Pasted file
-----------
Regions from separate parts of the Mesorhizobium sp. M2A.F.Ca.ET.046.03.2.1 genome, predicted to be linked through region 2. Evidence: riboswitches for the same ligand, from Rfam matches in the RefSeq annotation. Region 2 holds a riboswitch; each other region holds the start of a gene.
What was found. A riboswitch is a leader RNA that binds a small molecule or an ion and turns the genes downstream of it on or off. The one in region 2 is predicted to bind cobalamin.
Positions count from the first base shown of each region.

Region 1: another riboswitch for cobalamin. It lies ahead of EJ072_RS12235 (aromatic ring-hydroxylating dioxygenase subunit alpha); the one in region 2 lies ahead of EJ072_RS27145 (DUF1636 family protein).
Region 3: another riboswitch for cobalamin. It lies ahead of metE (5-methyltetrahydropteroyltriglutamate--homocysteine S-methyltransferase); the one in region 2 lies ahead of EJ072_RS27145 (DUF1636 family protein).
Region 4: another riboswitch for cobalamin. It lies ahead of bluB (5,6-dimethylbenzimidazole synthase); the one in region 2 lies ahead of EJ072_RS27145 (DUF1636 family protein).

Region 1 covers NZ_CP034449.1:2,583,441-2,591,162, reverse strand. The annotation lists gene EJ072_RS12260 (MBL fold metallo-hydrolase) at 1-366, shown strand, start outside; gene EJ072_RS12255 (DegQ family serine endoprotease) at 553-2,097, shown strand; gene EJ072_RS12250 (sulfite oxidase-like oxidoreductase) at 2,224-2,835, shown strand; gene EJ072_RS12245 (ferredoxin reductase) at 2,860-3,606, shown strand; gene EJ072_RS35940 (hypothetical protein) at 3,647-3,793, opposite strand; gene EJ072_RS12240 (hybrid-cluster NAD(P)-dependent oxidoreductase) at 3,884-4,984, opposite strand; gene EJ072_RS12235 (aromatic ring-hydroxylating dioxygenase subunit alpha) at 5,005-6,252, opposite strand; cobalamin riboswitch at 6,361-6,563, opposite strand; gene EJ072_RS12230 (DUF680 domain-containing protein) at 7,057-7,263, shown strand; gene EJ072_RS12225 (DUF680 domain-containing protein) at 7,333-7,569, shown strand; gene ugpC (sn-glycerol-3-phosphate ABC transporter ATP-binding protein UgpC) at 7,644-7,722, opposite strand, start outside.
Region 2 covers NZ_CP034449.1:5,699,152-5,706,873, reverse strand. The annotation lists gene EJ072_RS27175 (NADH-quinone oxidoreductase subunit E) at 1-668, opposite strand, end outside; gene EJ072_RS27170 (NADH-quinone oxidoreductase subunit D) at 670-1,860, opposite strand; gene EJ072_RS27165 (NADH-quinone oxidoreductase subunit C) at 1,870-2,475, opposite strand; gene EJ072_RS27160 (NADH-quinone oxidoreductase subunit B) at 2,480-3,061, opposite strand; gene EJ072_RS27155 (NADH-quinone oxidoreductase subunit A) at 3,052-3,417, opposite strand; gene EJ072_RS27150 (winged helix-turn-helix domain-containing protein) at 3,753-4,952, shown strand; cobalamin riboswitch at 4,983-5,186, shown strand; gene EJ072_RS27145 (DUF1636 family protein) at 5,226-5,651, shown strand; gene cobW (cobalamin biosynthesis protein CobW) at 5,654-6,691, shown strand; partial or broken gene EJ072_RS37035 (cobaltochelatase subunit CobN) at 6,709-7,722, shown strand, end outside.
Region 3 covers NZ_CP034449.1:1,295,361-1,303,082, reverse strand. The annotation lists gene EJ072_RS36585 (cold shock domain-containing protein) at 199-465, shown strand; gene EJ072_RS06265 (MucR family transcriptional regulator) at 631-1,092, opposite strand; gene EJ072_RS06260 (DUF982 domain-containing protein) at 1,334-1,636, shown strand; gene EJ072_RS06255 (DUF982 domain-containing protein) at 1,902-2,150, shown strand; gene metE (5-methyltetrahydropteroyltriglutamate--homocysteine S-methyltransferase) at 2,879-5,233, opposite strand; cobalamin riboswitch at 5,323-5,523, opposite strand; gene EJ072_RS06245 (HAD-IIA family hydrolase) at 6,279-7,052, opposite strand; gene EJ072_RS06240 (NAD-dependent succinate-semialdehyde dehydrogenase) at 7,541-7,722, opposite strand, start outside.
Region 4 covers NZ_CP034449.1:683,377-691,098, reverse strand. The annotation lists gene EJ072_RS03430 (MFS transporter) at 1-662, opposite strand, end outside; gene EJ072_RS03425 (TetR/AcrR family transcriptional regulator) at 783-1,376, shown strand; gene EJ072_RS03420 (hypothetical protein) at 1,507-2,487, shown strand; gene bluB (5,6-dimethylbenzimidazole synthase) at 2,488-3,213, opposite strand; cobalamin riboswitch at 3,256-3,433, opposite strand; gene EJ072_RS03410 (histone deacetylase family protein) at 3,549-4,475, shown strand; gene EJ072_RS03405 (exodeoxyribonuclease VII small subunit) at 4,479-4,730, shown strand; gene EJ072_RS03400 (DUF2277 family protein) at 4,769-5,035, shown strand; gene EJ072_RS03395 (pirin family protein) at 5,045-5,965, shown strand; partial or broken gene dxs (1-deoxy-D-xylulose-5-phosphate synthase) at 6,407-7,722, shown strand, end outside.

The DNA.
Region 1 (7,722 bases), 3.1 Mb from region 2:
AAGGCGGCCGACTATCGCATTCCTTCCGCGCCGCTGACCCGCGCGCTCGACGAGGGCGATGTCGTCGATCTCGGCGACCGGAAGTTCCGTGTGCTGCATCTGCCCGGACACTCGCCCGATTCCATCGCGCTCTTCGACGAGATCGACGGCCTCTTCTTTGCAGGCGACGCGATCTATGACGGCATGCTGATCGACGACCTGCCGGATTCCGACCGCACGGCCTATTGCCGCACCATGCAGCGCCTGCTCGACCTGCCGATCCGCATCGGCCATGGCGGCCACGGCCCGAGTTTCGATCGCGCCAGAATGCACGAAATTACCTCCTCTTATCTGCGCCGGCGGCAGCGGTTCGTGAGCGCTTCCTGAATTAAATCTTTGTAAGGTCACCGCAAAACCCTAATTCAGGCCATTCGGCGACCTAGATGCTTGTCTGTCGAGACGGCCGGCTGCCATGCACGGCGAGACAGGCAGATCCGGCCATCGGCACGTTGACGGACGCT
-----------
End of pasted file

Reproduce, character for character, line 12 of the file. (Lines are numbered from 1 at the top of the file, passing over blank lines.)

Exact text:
Region 1 (7,722 bases), 3.1 Mb from region 2: